LOCK TABLE statement

Use the LOCK TABLE statement to control access to a table by other processes.


Read syntax diagramSkip visual syntax diagram
>>-LOCK TABLE--+--------+--+-table---+--IN--+-SHARE-----+------->
               '-owner.-'  '-synonym-'      '-EXCLUSIVE-'   


Element Description Restrictions Syntax
owner Owner of synonym or table Must be the owner of the specified object Owner name
synonym Synonym for the table to be locked Synonym and the table to which it points must exist Identifier
table Table to be locked See first paragraph of Usage. Identifier


This statement is an extension to the ANSI/ISO standard for SQL.

You can use LOCK TABLE to lock a table if either of the following is true:
  • You are the owner of the table.
  • You have Select privilege on the table or on a column in the table, either from a direct grant or from a grant to PUBLIC or to your current role.

The LOCK TABLE statement fails if the table is already locked in EXCLUSIVE mode by another process, or if you request an EXCLUSIVE lock while another user has locked the same table in SHARE mode.

The SHARE keyword locks a table in shared mode. Shared mode gives other processes read access to the table but denies write access. Other processes cannot update or delete data if a table is locked in shared mode.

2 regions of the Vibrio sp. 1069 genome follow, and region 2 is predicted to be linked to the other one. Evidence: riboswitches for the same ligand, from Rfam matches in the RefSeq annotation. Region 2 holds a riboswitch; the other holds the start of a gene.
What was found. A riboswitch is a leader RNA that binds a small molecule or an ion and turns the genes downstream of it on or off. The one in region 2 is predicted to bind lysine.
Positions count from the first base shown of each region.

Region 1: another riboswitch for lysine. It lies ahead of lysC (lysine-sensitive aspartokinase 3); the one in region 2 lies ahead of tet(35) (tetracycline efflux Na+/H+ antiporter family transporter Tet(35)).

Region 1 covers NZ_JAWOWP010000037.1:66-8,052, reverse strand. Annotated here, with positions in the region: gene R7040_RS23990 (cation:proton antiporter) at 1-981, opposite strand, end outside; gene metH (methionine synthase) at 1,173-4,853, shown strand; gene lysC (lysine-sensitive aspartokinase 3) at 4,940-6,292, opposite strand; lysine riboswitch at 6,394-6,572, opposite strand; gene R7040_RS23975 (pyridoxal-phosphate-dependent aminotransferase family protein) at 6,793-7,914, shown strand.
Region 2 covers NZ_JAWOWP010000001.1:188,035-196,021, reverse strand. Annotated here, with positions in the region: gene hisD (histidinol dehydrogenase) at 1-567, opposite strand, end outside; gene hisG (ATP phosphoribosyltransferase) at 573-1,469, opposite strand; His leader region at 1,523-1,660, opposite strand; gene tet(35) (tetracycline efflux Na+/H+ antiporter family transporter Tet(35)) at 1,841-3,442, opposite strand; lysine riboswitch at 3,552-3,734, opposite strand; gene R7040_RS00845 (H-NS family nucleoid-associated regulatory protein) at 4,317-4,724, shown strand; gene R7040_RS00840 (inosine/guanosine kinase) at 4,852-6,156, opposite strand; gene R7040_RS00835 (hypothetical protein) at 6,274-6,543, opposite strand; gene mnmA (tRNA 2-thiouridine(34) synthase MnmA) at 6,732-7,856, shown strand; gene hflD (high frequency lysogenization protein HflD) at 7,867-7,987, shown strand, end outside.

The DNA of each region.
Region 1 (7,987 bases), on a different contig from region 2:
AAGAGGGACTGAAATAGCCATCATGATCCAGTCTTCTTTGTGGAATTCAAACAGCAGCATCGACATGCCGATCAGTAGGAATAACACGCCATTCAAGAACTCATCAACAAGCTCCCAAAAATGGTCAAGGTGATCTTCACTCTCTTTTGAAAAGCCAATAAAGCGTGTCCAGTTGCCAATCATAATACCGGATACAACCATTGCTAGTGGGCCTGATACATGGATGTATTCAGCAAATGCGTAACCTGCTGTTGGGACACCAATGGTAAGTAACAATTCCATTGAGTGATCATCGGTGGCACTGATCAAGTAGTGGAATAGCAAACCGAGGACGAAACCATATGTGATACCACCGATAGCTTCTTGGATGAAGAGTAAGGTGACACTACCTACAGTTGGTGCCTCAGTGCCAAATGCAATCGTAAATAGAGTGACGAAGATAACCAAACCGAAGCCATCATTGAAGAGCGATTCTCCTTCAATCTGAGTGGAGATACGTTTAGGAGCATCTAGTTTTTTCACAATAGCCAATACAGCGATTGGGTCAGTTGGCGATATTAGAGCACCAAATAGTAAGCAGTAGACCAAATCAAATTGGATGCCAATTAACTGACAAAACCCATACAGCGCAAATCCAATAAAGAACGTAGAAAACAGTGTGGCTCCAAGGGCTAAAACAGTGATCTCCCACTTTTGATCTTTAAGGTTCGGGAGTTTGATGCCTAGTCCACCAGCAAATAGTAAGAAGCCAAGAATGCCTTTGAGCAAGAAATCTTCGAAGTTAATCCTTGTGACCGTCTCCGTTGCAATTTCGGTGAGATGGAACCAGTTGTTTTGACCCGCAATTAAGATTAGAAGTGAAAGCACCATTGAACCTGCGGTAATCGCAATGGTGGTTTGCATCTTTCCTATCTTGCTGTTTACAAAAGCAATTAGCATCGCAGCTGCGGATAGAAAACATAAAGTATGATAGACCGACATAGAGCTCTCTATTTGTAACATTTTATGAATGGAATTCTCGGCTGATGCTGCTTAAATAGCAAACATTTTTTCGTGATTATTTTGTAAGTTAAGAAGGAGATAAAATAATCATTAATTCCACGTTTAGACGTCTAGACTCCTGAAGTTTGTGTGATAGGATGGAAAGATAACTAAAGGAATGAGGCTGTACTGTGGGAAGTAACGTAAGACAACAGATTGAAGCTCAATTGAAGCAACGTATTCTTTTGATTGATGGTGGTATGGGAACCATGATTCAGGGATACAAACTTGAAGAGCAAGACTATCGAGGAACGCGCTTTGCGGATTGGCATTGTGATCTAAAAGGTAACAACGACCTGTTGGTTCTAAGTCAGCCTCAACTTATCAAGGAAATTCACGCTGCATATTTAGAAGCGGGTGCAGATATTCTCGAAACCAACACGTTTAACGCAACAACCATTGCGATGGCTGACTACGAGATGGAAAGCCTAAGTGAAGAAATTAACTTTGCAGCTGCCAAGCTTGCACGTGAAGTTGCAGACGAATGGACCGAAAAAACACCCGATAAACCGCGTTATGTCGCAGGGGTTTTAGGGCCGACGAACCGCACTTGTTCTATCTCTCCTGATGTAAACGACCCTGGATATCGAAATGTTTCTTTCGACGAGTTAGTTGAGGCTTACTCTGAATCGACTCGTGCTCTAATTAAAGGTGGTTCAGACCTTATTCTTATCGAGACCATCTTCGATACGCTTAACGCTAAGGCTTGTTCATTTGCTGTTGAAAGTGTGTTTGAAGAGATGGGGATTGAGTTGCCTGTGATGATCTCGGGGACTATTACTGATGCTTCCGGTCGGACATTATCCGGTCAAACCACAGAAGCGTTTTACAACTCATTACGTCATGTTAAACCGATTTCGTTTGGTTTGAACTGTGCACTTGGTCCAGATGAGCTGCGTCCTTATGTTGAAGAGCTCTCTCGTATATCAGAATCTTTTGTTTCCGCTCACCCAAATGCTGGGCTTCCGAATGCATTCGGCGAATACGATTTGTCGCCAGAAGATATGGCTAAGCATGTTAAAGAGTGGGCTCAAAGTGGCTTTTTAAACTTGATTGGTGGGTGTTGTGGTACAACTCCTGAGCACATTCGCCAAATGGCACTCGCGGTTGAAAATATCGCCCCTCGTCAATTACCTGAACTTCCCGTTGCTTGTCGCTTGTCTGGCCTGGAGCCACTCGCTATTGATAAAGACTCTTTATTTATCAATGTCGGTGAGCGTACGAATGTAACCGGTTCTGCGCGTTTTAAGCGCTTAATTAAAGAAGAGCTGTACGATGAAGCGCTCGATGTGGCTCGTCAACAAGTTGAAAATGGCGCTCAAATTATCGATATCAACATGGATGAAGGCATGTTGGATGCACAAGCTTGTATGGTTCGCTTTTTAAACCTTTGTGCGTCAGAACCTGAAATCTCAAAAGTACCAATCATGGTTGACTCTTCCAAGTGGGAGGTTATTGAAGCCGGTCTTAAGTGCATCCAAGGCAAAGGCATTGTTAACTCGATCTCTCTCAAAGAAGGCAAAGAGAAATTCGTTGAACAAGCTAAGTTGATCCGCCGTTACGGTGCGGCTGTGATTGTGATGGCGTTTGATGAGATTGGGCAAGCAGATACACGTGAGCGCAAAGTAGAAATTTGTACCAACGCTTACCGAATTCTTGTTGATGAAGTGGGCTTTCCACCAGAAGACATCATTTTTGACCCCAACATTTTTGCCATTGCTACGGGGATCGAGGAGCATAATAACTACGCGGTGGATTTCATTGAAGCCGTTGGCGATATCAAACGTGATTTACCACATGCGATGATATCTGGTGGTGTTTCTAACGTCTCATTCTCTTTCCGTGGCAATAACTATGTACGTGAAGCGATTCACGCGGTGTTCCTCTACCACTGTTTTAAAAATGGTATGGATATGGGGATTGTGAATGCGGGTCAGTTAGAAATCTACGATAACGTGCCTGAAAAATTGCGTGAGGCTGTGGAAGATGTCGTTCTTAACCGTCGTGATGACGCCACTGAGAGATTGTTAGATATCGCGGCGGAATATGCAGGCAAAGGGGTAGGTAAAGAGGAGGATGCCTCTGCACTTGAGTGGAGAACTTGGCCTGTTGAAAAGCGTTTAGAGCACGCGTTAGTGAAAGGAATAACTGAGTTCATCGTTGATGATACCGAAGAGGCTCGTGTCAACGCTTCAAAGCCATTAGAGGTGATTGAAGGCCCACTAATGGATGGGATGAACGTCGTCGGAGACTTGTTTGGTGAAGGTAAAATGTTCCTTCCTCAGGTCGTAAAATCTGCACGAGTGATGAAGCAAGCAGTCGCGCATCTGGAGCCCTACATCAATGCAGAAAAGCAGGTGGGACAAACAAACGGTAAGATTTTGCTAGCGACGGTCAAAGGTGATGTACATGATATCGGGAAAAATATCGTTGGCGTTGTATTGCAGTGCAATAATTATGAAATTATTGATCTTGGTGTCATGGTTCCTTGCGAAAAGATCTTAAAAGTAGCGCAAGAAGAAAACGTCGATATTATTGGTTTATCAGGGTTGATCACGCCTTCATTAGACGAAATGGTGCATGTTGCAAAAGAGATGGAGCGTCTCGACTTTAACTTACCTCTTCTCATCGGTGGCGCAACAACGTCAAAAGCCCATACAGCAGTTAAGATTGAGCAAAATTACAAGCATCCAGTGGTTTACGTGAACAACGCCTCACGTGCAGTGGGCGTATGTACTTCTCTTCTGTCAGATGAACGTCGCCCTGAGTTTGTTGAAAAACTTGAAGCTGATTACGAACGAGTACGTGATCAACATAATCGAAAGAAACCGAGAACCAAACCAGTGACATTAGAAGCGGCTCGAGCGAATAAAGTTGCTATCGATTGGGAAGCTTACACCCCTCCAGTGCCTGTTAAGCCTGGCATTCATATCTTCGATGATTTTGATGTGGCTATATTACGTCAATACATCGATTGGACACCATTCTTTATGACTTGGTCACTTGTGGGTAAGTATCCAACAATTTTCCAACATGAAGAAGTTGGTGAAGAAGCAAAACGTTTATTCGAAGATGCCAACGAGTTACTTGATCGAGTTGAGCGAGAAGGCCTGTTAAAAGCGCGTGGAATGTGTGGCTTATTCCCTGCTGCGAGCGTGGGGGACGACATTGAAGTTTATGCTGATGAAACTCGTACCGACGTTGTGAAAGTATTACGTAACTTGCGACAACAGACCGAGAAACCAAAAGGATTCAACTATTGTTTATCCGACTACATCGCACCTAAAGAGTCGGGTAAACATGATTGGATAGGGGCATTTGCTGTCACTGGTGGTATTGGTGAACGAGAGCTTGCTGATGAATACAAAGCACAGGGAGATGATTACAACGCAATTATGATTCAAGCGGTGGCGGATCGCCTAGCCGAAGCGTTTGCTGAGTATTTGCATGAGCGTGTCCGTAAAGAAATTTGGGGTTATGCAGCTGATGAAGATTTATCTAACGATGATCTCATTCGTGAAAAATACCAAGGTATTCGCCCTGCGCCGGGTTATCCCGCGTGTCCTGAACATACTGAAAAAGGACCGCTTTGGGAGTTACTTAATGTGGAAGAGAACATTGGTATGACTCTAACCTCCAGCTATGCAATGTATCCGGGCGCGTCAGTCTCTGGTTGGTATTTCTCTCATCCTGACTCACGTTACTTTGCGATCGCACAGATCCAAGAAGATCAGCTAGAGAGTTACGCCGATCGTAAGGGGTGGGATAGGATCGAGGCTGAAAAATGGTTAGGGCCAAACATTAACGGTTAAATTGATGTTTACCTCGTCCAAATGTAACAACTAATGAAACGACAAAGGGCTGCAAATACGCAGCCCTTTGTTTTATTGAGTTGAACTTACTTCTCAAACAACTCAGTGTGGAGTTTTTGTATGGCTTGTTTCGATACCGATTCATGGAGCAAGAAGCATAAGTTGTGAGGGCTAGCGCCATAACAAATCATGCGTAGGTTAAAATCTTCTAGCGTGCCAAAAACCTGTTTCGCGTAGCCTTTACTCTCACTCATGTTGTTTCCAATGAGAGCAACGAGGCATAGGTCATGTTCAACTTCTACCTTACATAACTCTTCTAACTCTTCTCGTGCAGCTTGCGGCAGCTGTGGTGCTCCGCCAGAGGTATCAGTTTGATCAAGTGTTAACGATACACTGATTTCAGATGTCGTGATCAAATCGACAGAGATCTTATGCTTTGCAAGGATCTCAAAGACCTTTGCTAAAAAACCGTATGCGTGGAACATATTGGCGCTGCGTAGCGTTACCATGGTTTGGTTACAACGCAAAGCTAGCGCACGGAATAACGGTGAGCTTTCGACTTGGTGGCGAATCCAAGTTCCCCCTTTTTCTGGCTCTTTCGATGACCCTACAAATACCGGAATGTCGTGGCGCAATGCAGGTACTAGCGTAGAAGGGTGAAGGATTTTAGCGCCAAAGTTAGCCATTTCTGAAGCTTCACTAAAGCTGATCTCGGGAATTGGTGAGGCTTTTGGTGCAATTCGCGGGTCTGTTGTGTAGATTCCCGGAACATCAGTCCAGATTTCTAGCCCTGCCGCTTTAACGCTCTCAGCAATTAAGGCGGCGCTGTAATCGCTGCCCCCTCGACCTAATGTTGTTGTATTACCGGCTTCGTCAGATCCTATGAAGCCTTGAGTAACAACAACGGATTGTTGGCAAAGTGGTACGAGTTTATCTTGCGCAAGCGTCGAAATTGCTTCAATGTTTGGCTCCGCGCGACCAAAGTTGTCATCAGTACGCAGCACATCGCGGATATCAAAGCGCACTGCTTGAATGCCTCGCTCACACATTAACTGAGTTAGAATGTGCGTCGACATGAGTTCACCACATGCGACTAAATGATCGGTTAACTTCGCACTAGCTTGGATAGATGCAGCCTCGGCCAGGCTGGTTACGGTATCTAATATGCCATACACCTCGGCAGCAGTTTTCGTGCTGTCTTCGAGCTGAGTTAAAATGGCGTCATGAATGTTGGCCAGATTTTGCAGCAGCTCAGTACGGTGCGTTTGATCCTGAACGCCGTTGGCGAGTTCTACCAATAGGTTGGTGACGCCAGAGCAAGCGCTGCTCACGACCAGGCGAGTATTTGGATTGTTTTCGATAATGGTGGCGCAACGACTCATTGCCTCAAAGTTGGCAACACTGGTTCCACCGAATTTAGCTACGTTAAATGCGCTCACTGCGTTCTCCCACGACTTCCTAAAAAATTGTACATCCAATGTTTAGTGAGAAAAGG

The EXCLUSIVE keyword locks a table in exclusive mode. This mode denies other processes both read and write access to the table. Exclusive-mode locking automatically occurs during the following statements:

The ONLINE keyword in some DDL operations

During certain ALTER FRAGMENT, DROP INDEX, and CREATE INDEX operations, including the ONLINE keyword can reduce the risk of run time errors when a concurrent session attempts to access the same table. For more information about the locking behavior of DDL statements that support the ONLINE keyword option, see these topics:

LOCK TABLE statement behavior on secondary servers

You can set an exclusive lock on a table from an updatable secondary server in a high-availability cluster. For exclusive mode locks requested from a secondary server, sessions can read the table but not update it. This behavior is similar to shared access mode on a secondary server; that is, when one session has an exclusive lock on a given table, no other session can obtain a shared or exclusive lock on that table.

On read-only secondary servers, the session issuing the LOCK TABLE statement does not lock the table and the database server does not return an error to the client.

Shared mode locks in a cluster behave the same as for a standalone server. After a LOCK TABLE statement runs successfully, users can read the table but cannot modify it until the lock is released.